Plant sterols and cholesterol
An Australian review paper, recently published in the journal Complementary Therapies in Medicine, has suggested plant sterol-enriched margarines may not be as effective as cholesterol-reducing medications in lowering blood cholesterol. These research findings have been reported on popular Australian television program, A Current Affair.
The Dietitians Association of Australia (DAA) believes there is no ‘silver bullet’ for reducing cholesterol levels. The key is a well-balanced diet and a healthy lifestyle, and in some cases medication. There is no ‘one-size-fits-all’ solution. DAA recommends individuals discuss how best to manage cholesterol levels and reduce risk of heart disease with a doctor and an Accredited Practising Dietitian.
There is good evidence that plant sterols play an important role, as part of a healthy diet, in helping to lower cholesterol. Scientific evidence from a number of studies suggests consuming plant sterols daily can lower LDL (bad) cholesterol by an average of 10 per cent. In Australia, plant sterols are permitted to be added to margarine, low-fat milk, low-fat yoghurt and breakfast cereals.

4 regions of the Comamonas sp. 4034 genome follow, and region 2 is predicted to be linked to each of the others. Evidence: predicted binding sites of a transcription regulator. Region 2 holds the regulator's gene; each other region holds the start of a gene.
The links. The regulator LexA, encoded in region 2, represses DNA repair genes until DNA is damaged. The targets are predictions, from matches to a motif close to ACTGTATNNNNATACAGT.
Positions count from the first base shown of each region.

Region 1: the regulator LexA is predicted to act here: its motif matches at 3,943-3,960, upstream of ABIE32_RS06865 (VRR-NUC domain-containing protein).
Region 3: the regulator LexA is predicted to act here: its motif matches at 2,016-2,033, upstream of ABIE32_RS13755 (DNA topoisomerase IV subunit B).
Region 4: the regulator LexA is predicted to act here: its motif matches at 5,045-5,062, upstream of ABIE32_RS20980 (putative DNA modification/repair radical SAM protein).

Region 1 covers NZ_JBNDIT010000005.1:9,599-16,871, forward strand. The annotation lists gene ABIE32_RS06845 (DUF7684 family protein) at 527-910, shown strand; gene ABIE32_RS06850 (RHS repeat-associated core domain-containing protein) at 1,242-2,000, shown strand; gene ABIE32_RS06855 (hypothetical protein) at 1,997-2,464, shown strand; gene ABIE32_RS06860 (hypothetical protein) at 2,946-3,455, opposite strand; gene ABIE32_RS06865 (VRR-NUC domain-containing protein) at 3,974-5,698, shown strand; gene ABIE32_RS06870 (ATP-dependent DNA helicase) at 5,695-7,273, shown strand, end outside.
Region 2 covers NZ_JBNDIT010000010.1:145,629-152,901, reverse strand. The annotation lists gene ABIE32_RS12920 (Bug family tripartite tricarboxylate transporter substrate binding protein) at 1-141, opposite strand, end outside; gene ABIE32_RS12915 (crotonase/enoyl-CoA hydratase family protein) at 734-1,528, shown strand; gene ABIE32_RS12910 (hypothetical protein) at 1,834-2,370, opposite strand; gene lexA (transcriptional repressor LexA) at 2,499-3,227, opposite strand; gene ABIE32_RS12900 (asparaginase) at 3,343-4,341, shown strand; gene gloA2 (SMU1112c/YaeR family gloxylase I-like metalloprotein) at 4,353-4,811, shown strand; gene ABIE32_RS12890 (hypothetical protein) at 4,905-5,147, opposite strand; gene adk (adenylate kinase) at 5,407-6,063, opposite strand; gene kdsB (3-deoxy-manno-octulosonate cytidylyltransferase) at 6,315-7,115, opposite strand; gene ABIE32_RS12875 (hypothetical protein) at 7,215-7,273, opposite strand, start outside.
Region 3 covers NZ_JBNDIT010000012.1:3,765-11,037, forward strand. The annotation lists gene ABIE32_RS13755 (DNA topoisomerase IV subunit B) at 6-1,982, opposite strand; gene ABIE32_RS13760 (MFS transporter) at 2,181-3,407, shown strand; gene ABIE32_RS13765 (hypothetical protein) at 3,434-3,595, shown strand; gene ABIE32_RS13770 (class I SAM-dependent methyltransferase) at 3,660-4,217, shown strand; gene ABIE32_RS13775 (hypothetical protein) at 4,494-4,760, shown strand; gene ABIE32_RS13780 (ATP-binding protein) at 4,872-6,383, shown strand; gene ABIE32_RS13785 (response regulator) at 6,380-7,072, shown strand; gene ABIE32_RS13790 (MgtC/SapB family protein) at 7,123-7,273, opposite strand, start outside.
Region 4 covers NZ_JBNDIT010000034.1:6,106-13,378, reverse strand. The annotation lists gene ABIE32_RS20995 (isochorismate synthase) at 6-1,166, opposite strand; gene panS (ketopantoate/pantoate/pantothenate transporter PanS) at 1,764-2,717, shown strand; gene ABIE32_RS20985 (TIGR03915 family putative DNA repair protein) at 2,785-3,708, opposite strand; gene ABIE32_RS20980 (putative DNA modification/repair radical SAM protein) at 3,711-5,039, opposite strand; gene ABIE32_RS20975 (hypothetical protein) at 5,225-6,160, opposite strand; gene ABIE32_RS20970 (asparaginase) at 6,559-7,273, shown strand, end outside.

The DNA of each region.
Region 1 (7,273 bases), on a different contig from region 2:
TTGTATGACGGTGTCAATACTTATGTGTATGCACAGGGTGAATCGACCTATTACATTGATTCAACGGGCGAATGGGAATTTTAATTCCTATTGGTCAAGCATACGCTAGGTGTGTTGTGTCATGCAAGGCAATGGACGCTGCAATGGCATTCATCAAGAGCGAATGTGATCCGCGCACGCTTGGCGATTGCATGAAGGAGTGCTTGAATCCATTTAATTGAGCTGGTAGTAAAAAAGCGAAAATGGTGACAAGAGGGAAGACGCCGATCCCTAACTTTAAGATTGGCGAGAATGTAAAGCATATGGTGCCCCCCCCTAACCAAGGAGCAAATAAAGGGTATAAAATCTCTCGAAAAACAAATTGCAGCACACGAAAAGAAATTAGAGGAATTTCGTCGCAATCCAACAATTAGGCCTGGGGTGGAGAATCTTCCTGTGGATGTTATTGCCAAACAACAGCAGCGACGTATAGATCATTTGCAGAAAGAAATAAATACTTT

For people who do not eat plant sterol-enriched foods, there are many other simple dietary strategies that can be effective in lowering cholesterol levels. Choosing healthy unsaturated fats (from foods like oily fish, nuts, avocados and some vegetable oils), limiting saturated fats, and eating an adequate amount of soluble fibre and soy protein is a good place to start.
More information can be accessed on the Heart Foundation website.